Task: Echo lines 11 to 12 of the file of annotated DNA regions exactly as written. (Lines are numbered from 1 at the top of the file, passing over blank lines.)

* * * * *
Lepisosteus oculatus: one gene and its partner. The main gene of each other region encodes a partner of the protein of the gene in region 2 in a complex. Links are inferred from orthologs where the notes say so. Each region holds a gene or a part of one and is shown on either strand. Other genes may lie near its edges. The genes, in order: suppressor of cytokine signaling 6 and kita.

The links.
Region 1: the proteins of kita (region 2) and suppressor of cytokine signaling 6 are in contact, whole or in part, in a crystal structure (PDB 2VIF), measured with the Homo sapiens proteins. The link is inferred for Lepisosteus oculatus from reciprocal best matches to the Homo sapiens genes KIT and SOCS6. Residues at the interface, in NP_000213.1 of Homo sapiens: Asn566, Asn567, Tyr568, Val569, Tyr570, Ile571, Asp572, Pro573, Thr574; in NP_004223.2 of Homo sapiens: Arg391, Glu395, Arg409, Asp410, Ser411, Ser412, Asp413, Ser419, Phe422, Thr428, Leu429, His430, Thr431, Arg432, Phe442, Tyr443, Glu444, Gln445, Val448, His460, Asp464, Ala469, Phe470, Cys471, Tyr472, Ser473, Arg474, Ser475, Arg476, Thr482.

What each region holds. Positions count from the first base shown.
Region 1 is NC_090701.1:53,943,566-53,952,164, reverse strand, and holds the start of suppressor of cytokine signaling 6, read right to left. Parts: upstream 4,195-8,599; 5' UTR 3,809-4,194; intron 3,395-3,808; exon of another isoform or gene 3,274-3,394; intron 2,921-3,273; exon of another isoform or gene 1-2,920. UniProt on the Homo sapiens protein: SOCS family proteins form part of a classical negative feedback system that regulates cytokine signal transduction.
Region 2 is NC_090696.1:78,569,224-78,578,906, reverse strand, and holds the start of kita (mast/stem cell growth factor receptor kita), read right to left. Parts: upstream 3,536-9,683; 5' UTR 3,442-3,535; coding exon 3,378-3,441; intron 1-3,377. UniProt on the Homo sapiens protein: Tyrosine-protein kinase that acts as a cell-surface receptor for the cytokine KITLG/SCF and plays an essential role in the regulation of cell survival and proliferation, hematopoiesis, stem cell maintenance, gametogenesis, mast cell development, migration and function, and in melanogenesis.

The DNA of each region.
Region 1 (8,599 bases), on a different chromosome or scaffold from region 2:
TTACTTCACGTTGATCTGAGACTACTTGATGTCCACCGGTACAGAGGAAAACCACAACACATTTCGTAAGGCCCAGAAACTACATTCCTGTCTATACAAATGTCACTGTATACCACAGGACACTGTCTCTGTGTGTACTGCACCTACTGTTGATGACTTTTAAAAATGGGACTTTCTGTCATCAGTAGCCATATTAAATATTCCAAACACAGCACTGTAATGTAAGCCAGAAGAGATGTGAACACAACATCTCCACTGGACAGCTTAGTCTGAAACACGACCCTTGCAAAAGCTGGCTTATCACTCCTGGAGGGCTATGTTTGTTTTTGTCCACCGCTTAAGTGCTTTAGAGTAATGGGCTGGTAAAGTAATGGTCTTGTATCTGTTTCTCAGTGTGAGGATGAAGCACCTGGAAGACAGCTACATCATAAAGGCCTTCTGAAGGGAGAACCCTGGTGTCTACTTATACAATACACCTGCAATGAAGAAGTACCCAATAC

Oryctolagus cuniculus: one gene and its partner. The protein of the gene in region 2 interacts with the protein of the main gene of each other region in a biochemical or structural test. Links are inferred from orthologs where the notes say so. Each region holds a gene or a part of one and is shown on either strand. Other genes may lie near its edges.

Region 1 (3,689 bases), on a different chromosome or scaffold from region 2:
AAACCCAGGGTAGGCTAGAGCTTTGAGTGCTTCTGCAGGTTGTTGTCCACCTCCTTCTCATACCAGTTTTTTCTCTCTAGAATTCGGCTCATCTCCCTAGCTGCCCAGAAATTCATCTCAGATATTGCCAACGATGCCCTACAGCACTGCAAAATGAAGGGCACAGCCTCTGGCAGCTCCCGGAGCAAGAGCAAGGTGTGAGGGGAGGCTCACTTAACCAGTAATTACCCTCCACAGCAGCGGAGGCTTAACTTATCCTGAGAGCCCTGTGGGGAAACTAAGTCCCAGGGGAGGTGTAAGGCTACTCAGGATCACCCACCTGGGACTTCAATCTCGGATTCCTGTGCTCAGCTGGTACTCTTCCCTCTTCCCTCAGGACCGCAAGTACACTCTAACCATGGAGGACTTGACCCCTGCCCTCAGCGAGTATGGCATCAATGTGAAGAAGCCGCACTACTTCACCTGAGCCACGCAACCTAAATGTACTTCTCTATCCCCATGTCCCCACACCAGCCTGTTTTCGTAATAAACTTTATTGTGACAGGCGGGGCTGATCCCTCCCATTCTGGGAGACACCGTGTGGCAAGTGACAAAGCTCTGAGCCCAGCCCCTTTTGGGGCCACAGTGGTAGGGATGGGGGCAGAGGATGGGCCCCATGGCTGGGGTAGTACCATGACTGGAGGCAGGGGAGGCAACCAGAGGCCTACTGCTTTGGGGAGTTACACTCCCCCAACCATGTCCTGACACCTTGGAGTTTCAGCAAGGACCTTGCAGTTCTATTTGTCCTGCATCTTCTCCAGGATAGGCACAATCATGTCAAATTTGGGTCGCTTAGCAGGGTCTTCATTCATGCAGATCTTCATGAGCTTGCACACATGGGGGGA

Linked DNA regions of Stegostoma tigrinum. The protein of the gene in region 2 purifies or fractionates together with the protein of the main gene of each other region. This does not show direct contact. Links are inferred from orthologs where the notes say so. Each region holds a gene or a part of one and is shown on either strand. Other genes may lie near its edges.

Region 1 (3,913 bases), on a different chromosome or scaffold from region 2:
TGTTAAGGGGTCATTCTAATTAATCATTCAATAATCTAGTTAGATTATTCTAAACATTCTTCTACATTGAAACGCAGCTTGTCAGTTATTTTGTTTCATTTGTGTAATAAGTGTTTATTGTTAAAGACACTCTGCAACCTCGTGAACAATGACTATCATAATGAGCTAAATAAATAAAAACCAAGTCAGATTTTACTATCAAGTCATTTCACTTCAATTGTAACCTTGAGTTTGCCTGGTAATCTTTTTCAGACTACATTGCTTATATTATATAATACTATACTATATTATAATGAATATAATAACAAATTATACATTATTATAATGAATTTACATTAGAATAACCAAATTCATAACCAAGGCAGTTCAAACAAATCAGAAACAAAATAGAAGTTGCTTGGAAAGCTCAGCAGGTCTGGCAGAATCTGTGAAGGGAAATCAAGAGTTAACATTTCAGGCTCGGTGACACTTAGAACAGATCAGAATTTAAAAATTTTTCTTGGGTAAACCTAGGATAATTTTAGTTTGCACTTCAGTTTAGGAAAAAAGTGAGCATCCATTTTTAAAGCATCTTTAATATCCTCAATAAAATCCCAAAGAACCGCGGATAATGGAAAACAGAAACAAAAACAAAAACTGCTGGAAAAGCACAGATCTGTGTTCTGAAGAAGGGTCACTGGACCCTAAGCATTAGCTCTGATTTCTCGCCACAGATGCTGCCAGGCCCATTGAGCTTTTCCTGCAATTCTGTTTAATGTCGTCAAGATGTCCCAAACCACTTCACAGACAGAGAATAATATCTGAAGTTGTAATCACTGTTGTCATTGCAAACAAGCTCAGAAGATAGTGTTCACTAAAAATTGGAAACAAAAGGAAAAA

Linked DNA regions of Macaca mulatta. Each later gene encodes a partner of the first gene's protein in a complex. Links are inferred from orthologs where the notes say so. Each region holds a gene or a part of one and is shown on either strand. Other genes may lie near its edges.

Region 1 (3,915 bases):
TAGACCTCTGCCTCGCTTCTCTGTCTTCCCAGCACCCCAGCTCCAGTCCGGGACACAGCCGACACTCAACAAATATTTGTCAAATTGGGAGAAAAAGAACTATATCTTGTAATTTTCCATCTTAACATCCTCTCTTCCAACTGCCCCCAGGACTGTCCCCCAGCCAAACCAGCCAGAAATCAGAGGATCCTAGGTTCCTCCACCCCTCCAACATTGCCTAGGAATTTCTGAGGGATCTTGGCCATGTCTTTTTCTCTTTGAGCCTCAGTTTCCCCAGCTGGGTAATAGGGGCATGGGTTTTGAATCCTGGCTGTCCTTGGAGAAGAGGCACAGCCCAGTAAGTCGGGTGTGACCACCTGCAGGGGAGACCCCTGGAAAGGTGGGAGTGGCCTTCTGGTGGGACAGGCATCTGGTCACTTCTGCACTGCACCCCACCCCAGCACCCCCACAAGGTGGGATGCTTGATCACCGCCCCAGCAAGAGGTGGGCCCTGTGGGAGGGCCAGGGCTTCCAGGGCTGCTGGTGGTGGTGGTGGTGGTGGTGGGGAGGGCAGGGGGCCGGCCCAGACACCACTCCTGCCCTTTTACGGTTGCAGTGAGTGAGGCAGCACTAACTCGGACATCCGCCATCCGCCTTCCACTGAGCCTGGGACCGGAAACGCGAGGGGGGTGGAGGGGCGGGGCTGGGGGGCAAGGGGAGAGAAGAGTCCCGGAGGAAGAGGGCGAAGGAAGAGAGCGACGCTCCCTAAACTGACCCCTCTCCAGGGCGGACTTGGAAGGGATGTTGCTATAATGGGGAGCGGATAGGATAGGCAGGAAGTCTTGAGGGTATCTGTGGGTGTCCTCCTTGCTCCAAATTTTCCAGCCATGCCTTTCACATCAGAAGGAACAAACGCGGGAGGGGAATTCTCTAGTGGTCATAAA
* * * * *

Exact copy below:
Region 1 (3,689 bases), on a different chromosome or scaffold from region 2:
AAACCCAGGGTAGGCTAGAGCTTTGAGTGCTTCTGCAGGTTGTTGTCCACCTCCTTCTCATACCAGTTTTTTCTCTCTAGAATTCGGCTCATCTCCCTAGCTGCCCAGAAATTCATCTCAGATATTGCCAACGATGCCCTACAGCACTGCAAAATGAAGGGCACAGCCTCTGGCAGCTCCCGGAGCAAGAGCAAGGTGTGAGGGGAGGCTCACTTAACCAGTAATTACCCTCCACAGCAGCGGAGGCTTAACTTATCCTGAGAGCCCTGTGGGGAAACTAAGTCCCAGGGGAGGTGTAAGGCTACTCAGGATCACCCACCTGGGACTTCAATCTCGGATTCCTGTGCTCAGCTGGTACTCTTCCCTCTTCCCTCAGGACCGCAAGTACACTCTAACCATGGAGGACTTGACCCCTGCCCTCAGCGAGTATGGCATCAATGTGAAGAAGCCGCACTACTTCACCTGAGCCACGCAACCTAAATGTACTTCTCTATCCCCATGTCCCCACACCAGCCTGTTTTCGTAATAAACTTTATTGTGACAGGCGGGGCTGATCCCTCCCATTCTGGGAGACACCGTGTGGCAAGTGACAAAGCTCTGAGCCCAGCCCCTTTTGGGGCCACAGTGGTAGGGATGGGGGCAGAGGATGGGCCCCATGGCTGGGGTAGTACCATGACTGGAGGCAGGGGAGGCAACCAGAGGCCTACTGCTTTGGGGAGTTACACTCCCCCAACCATGTCCTGACACCTTGGAGTTTCAGCAAGGACCTTGCAGTTCTATTTGTCCTGCATCTTCTCCAGGATAGGCACAATCATGTCAAATTTGGGTCGCTTAGCAGGGTCTTCATTCATGCAGATCTTCATGAGCTTGCACACATGGGGGGA